A landmark moment in the exploration of the deep cosmos occurred recently. A powerful flying telescope, SOFIA--the Stratospheric Observatory for Infrared Astronomy--made its first checkout flights, having survived a bureaucratic near-death experience only a year ago.
SOFIA is a joint project of NASA and DLR, Germany's space agency, based in Bonn and Stuttgart. An infrared telescope with remarkable spectral range, it picks up the mantle of the Kuiper project, which took to the skies in the 1970s and 1980s, peering from the side of a Lockheed C-141 Starlifter transport. Kuiper was groundbreaking, but SOFIA, seated aft of the wing of a Boeing 747 jumbo jet, has more scope: it will scan the deep heavens, where stars are forming and the universe is still being born.
SOFIA flies at 13 300 meters, above 99 percent of the atmospheric water vapor that obstructs infrared observation from the ground. A hatch in the plane, which is traveling at 800 kilometers per hour, opens the telescope to the elements; its mirror is 2.7 meters across. The astronomers sit comfortably behind a pressurized bulkhead and monitor any of a number of observation instruments, which can be switched out to serve different purposes.
Because of its size, SOFIA can carry large, power-intensive instruments and high-resolution spectrometers, NASA program executive Ray Taylor says. That gives astronomers a wavelength range for observation rare in its breadth, from 0.3 micrometers, which is near the visible range, through the far infrared, out to 1600 µm.
Infrared telescopes cut through the gases and clouds in the universe that obscure optical observation. Project scientists plan to use the broad spectral range across nine instruments--seven designed in the United States, two in Germany--to explore what powered the luminous galaxies that lit up the early universe, peek into ”dark” clouds to take a census of new stars, see near the center of black holes, look at the physical conditions of the universe's infancy, and map out chemical architectures in the interstellar medium.
SOFIA can do it all while exposed to the winds and turbulence of a 747 in flight, chief engineer Nans Kunz says. Project technicians spent years in custom- building and modifying Kuiper-era ideas to keep the 14 500-kilogram apparatus stable through turbulence.
To that end, they built a kind of dumbbell structure that keeps the center of gravity in the very middle. On one side are the cabin area, counterweights, and observation instruments, pressurized and warm, and on the other is the telescope, chilled to stratospheric temperatures, with no infrared leakage from inside the aircraft. Connecting the two is a carbon-fiber tube, and in the very middle of the tube is a 1.2-meter-diameter cast-iron bearing with a hole in it that channels the light from the big primary and smaller secondary mirrors of the telescope. The bearing, which rests on a 15-µm-thick film of warmed oil, mechanically isolates the telescope from the aircraft and allows it to point independently.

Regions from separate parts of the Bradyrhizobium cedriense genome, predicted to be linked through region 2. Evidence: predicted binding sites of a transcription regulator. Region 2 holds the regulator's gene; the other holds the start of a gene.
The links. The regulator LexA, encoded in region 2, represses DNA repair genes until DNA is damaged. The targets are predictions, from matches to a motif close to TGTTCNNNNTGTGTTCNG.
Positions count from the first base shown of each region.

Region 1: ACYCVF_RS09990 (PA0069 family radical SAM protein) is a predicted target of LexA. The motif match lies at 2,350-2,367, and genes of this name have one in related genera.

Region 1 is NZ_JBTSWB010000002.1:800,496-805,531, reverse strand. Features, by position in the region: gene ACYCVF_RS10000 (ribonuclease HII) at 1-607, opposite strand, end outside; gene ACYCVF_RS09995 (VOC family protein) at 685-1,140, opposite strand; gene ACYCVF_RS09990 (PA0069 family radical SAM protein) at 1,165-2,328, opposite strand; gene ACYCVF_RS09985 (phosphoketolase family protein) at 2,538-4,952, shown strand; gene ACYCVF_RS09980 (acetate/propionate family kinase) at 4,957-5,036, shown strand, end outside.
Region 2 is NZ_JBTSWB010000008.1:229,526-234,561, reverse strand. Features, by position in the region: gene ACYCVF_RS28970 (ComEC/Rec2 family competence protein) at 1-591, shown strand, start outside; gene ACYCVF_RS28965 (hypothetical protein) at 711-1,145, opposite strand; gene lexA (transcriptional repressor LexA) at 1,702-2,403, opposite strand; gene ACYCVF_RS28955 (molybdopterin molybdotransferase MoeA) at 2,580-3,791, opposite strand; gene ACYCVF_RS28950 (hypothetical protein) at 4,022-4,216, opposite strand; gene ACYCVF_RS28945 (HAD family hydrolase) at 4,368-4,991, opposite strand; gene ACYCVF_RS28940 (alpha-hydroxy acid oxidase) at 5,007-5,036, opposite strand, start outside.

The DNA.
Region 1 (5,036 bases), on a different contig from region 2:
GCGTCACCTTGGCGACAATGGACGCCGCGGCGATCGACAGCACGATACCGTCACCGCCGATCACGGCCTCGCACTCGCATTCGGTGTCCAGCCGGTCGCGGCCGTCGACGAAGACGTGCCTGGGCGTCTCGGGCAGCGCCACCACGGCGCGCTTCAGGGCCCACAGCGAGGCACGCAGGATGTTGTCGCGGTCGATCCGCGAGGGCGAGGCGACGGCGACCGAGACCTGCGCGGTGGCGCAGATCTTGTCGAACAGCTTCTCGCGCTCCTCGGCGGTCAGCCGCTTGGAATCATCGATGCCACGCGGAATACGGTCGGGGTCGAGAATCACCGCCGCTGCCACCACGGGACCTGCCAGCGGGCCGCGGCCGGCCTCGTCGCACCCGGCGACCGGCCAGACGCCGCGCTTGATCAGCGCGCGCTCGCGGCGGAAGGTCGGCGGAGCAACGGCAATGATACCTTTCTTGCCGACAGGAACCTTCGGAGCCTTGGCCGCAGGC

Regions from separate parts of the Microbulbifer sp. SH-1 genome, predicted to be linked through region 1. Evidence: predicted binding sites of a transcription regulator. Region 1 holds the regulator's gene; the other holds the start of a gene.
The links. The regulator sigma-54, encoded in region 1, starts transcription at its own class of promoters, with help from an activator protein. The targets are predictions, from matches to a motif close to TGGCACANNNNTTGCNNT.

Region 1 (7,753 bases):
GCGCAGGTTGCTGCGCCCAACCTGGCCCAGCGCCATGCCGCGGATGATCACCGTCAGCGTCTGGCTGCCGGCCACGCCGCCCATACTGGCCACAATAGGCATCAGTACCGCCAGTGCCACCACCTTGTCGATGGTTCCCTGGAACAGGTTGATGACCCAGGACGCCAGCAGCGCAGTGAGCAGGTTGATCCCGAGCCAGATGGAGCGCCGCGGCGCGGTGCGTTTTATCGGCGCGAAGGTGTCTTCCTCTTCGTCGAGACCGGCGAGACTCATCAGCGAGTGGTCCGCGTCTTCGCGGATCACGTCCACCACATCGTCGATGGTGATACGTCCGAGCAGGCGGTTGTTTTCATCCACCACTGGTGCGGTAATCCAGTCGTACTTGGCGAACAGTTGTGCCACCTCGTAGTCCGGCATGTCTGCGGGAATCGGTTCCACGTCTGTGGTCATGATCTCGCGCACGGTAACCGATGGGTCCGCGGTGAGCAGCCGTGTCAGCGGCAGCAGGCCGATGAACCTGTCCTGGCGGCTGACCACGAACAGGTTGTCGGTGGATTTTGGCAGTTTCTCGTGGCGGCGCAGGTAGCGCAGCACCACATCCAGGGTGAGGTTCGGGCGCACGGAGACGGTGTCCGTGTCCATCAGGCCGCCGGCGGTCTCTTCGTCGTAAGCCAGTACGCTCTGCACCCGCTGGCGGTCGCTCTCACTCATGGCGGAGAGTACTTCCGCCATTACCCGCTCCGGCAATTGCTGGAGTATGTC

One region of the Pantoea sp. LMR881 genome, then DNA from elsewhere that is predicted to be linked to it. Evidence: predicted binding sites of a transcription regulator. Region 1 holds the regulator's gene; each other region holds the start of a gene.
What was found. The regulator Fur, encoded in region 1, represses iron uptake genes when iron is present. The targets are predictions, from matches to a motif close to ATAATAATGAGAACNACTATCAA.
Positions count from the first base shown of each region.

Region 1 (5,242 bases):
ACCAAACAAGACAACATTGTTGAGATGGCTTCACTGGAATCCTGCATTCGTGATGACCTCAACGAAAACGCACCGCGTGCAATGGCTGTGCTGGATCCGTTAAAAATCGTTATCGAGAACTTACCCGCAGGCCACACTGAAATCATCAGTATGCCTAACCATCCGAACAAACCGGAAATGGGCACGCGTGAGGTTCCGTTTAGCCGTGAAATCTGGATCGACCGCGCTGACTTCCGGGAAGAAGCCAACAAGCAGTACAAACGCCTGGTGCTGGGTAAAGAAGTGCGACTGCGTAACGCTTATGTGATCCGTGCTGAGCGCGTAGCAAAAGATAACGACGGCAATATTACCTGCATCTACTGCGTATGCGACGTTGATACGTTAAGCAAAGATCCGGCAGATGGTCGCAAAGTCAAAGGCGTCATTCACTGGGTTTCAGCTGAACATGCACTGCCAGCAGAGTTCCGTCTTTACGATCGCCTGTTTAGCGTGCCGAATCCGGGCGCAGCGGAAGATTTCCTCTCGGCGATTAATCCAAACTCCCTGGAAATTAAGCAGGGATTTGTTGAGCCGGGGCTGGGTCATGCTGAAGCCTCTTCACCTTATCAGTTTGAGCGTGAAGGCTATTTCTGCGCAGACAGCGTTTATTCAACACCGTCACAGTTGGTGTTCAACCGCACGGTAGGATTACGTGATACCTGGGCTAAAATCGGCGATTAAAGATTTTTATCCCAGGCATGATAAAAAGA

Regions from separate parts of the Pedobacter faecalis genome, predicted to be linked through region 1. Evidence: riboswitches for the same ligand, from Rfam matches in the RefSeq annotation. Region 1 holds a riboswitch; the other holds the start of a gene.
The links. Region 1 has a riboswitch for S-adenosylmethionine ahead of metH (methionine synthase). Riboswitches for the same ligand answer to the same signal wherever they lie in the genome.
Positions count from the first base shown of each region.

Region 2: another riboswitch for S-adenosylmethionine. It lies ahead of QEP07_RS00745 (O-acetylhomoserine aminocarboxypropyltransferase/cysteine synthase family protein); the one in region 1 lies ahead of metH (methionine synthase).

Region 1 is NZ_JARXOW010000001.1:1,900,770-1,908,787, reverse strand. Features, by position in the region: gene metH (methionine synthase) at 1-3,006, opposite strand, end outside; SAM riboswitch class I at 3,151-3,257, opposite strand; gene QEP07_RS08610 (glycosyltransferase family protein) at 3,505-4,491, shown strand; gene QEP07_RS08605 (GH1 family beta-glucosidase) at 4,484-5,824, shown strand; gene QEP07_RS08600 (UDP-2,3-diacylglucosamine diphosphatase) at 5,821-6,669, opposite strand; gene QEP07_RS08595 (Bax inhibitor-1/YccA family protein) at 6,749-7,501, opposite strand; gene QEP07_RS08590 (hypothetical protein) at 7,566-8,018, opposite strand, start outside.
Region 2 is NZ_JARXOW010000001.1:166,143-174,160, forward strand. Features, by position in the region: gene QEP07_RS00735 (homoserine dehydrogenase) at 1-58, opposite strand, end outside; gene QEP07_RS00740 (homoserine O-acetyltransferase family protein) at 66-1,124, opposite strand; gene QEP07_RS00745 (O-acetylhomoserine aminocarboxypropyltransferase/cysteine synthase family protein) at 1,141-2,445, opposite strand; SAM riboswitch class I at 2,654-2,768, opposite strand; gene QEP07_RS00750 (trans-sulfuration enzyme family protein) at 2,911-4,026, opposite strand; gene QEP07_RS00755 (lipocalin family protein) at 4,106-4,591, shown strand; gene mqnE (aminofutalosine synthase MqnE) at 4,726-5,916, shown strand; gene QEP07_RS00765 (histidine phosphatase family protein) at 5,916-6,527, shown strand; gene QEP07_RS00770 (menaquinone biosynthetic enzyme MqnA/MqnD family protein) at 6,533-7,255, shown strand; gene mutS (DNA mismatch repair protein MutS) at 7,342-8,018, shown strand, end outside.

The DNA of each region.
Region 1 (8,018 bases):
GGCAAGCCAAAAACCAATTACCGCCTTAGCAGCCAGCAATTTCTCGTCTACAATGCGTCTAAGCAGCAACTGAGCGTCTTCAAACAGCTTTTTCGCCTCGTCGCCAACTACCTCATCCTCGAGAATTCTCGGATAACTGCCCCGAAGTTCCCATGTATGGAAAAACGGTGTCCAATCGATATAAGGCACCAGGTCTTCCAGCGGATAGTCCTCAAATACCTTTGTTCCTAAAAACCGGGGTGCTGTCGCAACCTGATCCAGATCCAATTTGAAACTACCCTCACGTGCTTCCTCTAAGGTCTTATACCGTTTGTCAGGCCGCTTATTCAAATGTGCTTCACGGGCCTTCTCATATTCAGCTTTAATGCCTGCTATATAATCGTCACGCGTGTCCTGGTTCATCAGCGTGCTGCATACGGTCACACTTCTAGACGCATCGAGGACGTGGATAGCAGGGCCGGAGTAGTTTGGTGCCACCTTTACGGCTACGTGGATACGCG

The science instruments and counterweights balance the telescope, and the result is an apparatus that can be aimed and kept still, mostly on account of its own inertia. Torque motors and spherical brakes keep the telescope tracking the desired stellar target, while gyros keep track of the telesope's absolute position.
German astrophysicists, engineers, and designers built the US $100 million telescope in Mainz and Stuttgart, forging and polishing the big mirror in Paris before flying the entire apparatus to Waco, Texas, in 2002. It sat there while engineers worked on modifying SOFIA's carrier airplane and advocates lobbied in Washington to keep funding alive for the project. Its cost is now estimated at $570 million.
Complicating matters was the 2003 launch of the Spitzer observatory, a space-based infrared telescope that is already producing great results. Critics raised eyebrows at spending so much money to turn a jumbo jet into a flying infrared observatory while a space-based infrared telescope was beating it into operation. Citing repeated delays, slipping schedules, and ballooning budgets, NASA announced last year that SOFIA would lose its funding.
That produced a swift reaction from astronomers, who wondered why a project would be abandoned so close to being finished. SOFIA was not meant to be a rival to Spitzer, they argued, but a complement. Spitzer, at supercooled orbital temperatures, sees clearly. But it carries only three observation instruments, and they are small because of space constraints. SOFIA will work with its nine instruments, and their size will allow a broad spectral range for observations.
Besides, SOFIA's advocates pointed out, it would be operational longer than Spitzer. Academic and amateur astronomers orchestrated a letter-writing campaign, and surely there was a quiet intervention on the part of Germany's government, which is led by Chancellor Angela Merkel, a physicist by training. NASA backtracked, putting the project on review and finally reinstated its budget. NASA slated $75 million for the project this year, with $3.2 billion expected over SOFIA's life through 2030.
SOFIA made its first flight on April 26, its hatch closed for the first of several shakedowns this summer that will generate systems specs for the 747 and the telescope. It is a sensitive piece of machinery, and caution is still the rule. After two checkout flights, Taylor says, SOFIA will move to the Dryden Flight Research Center, at Edwards, Calif., in the Mojave Desert. Plans call for gradual checkout of the science instruments--some of which are still being developed--through next year, with the first real science missions to follow.
The project's plans have been stretched before. But with a budget in place, SOFIA is close now. Close as the heavens.